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Moresmoke

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  1. Most of the weigh stations in SD are marked “RVs excluded”, although the fancy light up sign comes on. The weight station on I29 North of Sioux City does not have the exclusion sign, I’ve never pulled in though. For what it’s worth, my empty one ton triggers the SD signs. I highly doubt you will have any trouble with ND. The only two weigh stations used regularly are I94 west bound from Fargo, and I29 near Wahpeton. Most of their time is spent on mobile patrols. I would be more concerned about MN in this area, they are the anything 10000 lbs plus type. For what its worth, I have never pulled in with the RV and they have never responded.
  2. I suggested checking the trailer cord because sometimes you can narrow down which end of the circuit is not working.
  3. Black should be the marker, red the turn/stop. With the power coming from the LCM, you really need to have the bulb connected to get good readings. The power is switched by semi conductors, so you can get some weird readings with no load on the circuit. Have you checked for power on the trailer cord? The trailer lights are switched by a relay box under the hood by the steering shaft.
  4. What he said ^^^^ At least on my truck the LCM is very obnoxious and informative if something is not working right. And yes it should reset with a power off.
  5. Cleaning connections, especially grounds is not a bad thing. Now I am not saying this to cause extra headache, and my Volvo experience is limited, but from my experience with off highway equipment, com system errors are quite often a single controller going bad. Think of it this way, the canbus is very much like an old party line telephone. What happens is old lady Edna gets liquored up and is ranting gibberish into her phone. Nobody else can do anything on that line because she won’t cut them a break. Now every once in a while she makes a little bit of sense, but nothing useful in context.
  6. My small local bank was happy to write me a loan. Probably not quite the lowest interest rate, but reasonable. Just had to give the VP a tour after I was done setting it up…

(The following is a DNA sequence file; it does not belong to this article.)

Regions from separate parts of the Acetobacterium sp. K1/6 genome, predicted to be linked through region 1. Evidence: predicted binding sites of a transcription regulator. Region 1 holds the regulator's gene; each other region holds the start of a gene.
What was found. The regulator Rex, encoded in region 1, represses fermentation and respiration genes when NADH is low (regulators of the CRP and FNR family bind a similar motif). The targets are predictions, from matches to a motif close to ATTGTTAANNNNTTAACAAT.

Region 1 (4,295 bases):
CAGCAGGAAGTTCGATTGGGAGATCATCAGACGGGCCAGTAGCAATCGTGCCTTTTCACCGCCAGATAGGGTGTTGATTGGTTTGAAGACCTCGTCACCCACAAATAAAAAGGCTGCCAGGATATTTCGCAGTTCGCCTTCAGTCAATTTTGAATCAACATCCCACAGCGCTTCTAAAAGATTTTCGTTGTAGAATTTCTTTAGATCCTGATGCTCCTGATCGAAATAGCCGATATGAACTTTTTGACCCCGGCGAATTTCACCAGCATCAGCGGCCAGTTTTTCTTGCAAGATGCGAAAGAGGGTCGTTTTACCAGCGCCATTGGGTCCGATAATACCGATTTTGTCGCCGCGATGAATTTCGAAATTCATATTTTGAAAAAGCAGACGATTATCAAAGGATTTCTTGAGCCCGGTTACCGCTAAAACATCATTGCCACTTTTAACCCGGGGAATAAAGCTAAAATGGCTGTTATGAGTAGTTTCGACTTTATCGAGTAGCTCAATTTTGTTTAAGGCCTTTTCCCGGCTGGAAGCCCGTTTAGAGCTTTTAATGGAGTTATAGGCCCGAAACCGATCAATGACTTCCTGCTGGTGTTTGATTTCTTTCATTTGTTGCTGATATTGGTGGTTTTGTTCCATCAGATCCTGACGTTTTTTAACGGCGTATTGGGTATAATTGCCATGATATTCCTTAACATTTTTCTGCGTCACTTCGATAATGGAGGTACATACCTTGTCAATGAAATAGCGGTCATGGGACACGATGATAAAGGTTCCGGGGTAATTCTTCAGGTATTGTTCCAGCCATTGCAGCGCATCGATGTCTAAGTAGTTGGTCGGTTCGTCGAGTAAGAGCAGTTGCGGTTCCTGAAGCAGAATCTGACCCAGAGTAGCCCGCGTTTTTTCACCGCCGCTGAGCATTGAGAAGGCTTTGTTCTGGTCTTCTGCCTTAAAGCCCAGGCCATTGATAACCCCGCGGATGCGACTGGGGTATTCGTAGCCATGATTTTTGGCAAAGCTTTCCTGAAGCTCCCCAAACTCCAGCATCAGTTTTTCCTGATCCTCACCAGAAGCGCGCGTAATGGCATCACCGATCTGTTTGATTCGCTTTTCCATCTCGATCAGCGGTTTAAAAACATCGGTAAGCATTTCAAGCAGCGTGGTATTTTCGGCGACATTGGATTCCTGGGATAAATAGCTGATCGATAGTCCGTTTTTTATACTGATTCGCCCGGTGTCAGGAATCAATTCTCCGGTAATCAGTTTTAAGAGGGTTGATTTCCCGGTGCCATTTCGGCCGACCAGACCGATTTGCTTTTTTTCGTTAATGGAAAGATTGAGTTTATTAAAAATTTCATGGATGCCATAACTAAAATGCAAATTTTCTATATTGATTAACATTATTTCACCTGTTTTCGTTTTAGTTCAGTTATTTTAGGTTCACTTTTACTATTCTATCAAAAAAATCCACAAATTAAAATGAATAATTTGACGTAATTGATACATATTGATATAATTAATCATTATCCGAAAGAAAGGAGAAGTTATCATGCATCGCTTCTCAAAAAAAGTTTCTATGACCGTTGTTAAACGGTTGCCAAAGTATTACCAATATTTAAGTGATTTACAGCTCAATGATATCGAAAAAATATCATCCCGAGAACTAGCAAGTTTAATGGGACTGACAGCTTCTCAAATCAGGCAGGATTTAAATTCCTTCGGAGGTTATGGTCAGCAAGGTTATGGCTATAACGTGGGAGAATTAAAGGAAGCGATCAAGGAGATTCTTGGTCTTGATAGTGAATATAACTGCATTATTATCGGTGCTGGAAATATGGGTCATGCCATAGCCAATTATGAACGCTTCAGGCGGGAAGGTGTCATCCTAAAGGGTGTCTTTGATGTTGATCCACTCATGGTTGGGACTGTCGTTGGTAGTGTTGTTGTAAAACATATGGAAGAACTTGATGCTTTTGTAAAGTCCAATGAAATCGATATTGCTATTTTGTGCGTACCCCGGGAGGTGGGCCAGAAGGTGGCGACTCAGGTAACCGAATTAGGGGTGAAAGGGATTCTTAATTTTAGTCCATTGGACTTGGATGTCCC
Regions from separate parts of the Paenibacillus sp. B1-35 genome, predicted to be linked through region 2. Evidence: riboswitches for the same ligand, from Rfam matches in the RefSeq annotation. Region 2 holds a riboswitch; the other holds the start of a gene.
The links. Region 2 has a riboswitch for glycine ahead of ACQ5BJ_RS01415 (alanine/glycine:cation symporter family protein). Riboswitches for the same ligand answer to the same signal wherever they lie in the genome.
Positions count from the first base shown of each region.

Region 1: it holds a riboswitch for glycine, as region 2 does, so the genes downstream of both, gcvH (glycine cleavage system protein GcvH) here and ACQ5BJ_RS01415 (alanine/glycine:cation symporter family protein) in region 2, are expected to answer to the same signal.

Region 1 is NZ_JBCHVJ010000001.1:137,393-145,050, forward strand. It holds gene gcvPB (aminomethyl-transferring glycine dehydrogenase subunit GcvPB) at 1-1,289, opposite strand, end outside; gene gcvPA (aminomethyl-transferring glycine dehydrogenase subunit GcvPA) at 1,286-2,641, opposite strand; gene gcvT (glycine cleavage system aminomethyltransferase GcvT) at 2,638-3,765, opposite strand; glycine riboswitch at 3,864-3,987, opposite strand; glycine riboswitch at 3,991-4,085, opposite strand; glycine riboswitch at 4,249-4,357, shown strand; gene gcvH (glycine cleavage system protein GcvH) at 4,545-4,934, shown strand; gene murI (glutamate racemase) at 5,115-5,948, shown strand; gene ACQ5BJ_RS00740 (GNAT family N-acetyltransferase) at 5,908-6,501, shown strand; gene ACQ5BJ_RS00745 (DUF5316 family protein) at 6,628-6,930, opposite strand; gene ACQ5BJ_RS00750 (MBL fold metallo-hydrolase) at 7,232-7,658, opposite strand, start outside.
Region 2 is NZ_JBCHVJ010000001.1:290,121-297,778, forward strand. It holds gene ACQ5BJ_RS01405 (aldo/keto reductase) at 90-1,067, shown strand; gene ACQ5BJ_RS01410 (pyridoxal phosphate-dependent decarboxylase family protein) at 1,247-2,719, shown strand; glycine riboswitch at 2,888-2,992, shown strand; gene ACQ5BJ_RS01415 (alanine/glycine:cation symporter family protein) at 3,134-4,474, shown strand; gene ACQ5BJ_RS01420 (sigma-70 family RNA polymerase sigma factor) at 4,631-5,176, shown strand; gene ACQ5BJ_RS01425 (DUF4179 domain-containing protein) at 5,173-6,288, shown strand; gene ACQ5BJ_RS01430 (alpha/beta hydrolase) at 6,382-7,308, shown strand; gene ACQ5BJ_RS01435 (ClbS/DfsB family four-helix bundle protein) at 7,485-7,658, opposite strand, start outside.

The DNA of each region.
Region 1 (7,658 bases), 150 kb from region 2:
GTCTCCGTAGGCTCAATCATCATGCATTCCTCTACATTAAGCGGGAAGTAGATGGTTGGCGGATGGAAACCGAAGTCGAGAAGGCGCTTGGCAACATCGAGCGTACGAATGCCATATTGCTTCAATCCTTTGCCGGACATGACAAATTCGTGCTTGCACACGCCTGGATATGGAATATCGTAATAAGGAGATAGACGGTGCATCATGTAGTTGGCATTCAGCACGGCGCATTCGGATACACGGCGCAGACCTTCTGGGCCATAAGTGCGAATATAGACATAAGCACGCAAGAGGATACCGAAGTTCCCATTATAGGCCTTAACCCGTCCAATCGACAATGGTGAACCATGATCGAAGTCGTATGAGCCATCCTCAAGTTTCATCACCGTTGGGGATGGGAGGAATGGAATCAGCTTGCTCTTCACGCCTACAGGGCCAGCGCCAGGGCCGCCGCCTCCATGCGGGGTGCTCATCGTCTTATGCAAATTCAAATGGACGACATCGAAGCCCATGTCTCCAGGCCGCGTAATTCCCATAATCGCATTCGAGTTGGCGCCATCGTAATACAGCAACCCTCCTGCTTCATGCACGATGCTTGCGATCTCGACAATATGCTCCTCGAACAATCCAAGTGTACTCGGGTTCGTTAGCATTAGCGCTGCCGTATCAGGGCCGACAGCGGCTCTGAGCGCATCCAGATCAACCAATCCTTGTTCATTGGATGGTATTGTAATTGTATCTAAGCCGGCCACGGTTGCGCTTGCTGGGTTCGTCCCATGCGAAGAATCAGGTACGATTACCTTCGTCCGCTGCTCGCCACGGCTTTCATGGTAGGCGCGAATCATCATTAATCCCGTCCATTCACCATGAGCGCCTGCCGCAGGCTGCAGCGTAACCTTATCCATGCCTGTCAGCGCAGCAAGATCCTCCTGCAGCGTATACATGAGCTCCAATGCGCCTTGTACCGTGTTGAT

7. There are two types of fan drive. Clutch and viscous. The clutch style is on/off. The viscous style is variable speed. With a clutch fan, you WILL notice when the fan kicks in. The viscous you may not as it will slowly ramp up. It is not unusual for modern diesels to run as hot as 220-230F. Don’t overthink this, if it gets too hot, you will know. The dash will look like Christmas. Fluctuation of the temp is normal, especially when it is hot outside. The transmission temp and A/C also have control of the fan, so it is not just the engine in the mix. Last week, I was running in mid 90s temps and the fan was regularly cycling. Never paid attention to the temp, just let it do its thing.
  8. The Maxxforce engine that is in many of those cheap prostars nearly bankrupted Navistar, and it did bankrupt several fleets. If you can find a pro star with a Cummins, that would be an acceptable gamble.
  9. Bearing design limits.... I know a guy that made his money hauling potatoes, he never had a problem with bearings. He did go through quite a few axle housings though. So I would say there is a fair amount of safety factor in the bearing design.
  10. Moresmoke

    Tires

    I have what looks to be the same tires as the Radar under a couple different names. They came with a set of rims I bought to switch away from X-ones. Traction is fine, haven’t had any issues, I don’t do hard core off road, but do see a fair amount of grass/soft ground uneven terrain. Fuel mileage did take a big hit from the Xones though. Some of it may be from being in places I can have a heavier foot, but I struggle to be much above 7 mpg with these tires.
  11. Don’t take the comments here too seriously. Some of the folks are kinda stick in the mud types. I went the Jackalopee route, but then did this to it. Earned a few disparaging comments at the time.
  12. I took it all out as it really didn’t serve any useful purpose, and I wanted the passengers to be able to see out. I did end up with a cubby across the back that makes a headrest for the seat. The kids have it packed with stuff.
  13. This is what the inside of your walls look like. You will need to do some rearranging of the ductwork and move the sleeper control panel on the other side. By the time you are done will likely need new wall panels also. I didn’t want to give up the bunk HVAC or storage, so I removed the flip up bed frame and put a sheet of plywood on top of the lower frame to mount a seat to. Also had to make a 4 inch riser in front of the seat to get the height right.
  14. Does your state issue specific plates for RVs or commercial vehicles? That would be the simplest divider. If not, it would probably have to revolve around the fact of titling as an RV. Possibly a permit of some sort after proof of title conversion.
  15. Keep in mind when adding a box behind the sleeper, most truck cabs are air ride. So you have a moving cab to deal with if you want a pass through.
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